Goals for intimate relationships: Focus on what really makes love work for you

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September 4, 2014 by aggiesez

carrot-with-stickWhether we admit it or not, we all have relationships for reasons — including our most intimate relationships. We hope to get something out of this process.

Sometimes we know in advance what we hope to get from a relationship — like when actively pursuing career mentoring, or parenthood, or activity partners. More often, people bounce off of each other, see how they fit, and the purposes of those relationships emerge. Sometimes you only see what your relationship goals are by looking in the rear view mirror.

This is happening to me now. I’m reverse-engineering my relationship goals.

Rules support goals

Goals are “carrots;” rules are “sticks.” I think it’s particularly telling that carrots live closer to the roots, buried underground, and are nourishing when you dig them up. Meanwhile, sticks tend to be more obvious in an in-your-face (perhaps whacking your face) kind of way.

Often in discussions of poly relationships, the controversial subject of rules arises. In my experience, relationships rules always spring from needs. A need points toward a goal; something you hope to achieve or support.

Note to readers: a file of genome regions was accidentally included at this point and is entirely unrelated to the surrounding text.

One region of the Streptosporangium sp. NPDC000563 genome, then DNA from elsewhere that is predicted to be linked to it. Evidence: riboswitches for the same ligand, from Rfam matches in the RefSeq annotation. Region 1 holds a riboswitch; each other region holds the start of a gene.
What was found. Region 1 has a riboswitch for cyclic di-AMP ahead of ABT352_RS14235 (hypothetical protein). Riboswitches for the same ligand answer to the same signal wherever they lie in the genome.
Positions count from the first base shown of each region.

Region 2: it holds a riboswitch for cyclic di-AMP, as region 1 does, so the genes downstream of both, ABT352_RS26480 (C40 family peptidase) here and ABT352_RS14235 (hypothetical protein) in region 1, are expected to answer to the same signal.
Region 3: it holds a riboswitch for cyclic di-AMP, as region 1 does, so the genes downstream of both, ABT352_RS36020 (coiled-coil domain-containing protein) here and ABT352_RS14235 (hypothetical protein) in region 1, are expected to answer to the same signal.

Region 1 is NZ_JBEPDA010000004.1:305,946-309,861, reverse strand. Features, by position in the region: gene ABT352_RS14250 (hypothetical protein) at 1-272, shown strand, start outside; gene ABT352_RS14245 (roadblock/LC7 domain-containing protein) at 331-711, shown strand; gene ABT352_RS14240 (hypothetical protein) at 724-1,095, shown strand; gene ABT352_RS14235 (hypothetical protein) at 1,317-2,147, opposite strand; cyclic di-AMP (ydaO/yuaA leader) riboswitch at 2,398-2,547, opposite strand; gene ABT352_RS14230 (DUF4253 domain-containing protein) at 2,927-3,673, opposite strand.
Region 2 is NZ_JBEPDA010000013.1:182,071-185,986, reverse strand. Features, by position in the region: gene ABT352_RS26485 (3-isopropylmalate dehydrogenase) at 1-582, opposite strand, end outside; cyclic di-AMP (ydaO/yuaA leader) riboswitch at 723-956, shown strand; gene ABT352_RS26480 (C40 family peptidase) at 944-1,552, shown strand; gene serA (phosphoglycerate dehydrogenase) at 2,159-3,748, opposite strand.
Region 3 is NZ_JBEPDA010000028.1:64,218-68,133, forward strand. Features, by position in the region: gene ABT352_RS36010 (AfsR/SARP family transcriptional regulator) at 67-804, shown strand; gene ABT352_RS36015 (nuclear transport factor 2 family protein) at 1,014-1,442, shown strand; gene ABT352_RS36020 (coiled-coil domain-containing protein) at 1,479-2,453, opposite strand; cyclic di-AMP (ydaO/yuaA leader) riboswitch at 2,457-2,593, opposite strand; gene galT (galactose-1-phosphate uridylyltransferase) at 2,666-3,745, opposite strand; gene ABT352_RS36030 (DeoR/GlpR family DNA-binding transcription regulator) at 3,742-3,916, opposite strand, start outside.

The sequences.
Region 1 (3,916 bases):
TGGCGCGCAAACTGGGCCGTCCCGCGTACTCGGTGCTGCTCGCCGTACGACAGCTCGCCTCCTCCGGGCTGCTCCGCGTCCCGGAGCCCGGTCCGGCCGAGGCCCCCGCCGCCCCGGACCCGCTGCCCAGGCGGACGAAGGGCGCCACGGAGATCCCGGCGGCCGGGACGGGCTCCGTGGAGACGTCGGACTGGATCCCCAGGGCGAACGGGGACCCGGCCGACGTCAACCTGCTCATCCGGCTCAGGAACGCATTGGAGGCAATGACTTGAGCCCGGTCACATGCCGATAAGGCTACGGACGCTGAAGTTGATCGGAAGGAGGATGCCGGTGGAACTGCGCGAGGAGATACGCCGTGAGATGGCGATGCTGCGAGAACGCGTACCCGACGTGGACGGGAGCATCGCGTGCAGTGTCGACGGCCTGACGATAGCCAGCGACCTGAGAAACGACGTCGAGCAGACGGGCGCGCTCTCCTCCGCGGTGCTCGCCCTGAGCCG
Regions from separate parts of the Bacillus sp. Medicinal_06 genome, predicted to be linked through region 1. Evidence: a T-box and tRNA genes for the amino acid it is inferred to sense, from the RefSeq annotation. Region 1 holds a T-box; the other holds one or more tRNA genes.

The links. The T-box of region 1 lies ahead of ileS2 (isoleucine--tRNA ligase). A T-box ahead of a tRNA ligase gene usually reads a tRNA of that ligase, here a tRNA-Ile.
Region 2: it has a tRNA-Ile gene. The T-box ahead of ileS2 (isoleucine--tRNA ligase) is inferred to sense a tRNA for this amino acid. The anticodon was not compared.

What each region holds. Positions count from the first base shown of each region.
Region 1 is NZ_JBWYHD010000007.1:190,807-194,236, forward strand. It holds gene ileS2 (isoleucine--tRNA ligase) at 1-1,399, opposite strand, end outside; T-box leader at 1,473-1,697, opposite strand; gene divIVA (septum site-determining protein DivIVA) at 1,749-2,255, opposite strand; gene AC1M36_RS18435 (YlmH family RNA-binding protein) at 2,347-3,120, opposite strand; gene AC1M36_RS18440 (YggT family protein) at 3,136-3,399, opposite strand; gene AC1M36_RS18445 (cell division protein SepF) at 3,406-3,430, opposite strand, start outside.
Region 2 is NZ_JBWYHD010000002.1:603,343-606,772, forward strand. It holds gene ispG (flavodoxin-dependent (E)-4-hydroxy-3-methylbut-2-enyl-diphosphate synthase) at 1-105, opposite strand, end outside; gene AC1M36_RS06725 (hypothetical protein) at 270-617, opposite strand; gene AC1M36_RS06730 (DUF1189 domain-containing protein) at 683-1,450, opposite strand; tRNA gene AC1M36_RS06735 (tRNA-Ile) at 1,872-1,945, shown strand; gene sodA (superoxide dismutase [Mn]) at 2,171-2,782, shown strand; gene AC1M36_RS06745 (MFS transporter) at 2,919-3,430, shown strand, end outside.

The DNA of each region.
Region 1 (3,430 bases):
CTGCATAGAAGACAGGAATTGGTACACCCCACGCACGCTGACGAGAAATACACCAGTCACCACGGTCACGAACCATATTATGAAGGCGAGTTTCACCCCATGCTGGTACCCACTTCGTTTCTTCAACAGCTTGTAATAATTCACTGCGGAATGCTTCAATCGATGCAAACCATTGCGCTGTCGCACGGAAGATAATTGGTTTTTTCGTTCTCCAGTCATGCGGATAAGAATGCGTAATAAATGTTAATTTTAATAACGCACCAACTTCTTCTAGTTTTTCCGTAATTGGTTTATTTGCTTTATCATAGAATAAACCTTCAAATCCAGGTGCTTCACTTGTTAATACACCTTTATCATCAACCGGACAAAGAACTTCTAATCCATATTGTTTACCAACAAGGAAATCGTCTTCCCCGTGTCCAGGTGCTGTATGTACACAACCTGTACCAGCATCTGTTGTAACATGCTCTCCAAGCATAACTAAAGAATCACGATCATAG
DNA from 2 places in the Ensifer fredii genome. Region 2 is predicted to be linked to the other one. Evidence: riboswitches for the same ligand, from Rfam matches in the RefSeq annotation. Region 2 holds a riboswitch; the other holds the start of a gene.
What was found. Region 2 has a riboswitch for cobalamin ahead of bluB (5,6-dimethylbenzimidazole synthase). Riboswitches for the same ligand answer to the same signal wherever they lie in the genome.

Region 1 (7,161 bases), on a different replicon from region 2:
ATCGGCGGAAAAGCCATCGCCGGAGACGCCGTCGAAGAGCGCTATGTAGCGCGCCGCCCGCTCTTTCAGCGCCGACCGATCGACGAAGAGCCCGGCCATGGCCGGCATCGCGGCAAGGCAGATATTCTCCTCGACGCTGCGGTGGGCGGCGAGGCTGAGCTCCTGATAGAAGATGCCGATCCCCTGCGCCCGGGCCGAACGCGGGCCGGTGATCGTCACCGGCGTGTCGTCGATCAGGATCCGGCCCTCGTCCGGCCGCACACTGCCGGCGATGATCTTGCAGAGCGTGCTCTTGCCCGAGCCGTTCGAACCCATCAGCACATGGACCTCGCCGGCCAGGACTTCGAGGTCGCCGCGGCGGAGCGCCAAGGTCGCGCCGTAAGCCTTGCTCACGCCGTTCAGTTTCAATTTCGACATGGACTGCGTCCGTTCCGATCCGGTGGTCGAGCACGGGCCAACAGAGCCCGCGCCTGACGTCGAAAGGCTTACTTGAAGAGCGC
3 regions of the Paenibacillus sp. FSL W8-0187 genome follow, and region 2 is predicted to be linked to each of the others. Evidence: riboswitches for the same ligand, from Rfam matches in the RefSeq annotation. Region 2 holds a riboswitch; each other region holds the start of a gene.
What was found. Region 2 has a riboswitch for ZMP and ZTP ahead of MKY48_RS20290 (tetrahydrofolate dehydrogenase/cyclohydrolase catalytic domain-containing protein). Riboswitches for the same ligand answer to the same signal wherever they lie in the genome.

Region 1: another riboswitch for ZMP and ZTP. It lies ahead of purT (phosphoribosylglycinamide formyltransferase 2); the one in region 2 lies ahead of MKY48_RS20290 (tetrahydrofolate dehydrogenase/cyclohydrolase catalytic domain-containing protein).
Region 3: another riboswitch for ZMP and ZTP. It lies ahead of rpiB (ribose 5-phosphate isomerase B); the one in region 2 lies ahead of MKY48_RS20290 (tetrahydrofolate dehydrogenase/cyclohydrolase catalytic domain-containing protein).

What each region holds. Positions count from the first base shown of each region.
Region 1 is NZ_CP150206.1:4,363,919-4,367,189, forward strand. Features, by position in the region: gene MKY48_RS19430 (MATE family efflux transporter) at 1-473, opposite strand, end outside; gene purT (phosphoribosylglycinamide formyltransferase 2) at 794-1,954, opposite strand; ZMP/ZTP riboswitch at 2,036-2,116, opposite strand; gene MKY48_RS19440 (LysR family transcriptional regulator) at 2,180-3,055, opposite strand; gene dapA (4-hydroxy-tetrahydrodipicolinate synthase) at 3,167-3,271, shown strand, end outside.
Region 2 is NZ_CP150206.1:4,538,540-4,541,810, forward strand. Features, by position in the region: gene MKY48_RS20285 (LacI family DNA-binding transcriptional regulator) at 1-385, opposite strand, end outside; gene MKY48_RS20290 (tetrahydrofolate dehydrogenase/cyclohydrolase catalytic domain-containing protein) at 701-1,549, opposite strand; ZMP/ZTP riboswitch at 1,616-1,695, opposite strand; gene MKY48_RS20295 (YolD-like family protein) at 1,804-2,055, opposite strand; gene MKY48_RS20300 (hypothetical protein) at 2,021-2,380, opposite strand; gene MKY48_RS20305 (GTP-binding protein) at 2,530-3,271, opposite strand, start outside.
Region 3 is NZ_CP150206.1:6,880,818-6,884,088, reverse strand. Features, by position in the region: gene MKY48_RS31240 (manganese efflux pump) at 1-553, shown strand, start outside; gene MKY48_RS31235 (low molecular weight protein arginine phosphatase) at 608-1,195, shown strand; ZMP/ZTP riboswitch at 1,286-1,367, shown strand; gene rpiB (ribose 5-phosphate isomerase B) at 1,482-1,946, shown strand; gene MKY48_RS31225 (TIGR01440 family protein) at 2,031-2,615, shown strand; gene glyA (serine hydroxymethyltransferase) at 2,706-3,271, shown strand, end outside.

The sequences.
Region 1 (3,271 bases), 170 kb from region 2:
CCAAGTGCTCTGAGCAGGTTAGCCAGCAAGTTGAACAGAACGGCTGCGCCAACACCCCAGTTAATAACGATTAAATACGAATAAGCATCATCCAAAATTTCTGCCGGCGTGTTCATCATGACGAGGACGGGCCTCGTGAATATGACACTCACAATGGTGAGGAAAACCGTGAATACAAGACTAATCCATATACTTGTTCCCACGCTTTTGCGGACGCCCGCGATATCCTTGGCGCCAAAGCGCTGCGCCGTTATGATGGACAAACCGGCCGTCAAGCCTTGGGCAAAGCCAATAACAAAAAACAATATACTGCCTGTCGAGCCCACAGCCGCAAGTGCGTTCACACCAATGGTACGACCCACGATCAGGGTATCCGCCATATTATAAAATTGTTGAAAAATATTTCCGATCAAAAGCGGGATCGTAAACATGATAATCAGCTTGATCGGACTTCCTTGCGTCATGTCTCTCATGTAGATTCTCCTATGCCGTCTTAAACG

Too often, people focus on relationships rules without even clearly discussing (or even considering) the goals that their rules are intended to support. That’s a problem.

For instance, take veto power — a common tool of hierarchical poly/open relationships. Ask primary-style hierarchical couples why they have a veto rule and they’ll probably say, “to protect our primary relationship.” Why? Is your primary relationship fragile or easily threatened? Hmmm… that’s a problem. Worse, it misidentifies the risk as coming from outside, which frames new or potential partners mostly as a threat — not the best basis for intimacy. Perhaps a more constructive, creative and effective (not to mention far less ethically whacked) approach might be to work to make your relationship, and yourselves as individuals, more resilient and adaptable. That way, you’ll be more able to accommodate new relationships in ways that benefit everyone involved — and which actively welcome all the good that new partners can offer (or that they might elicit from you).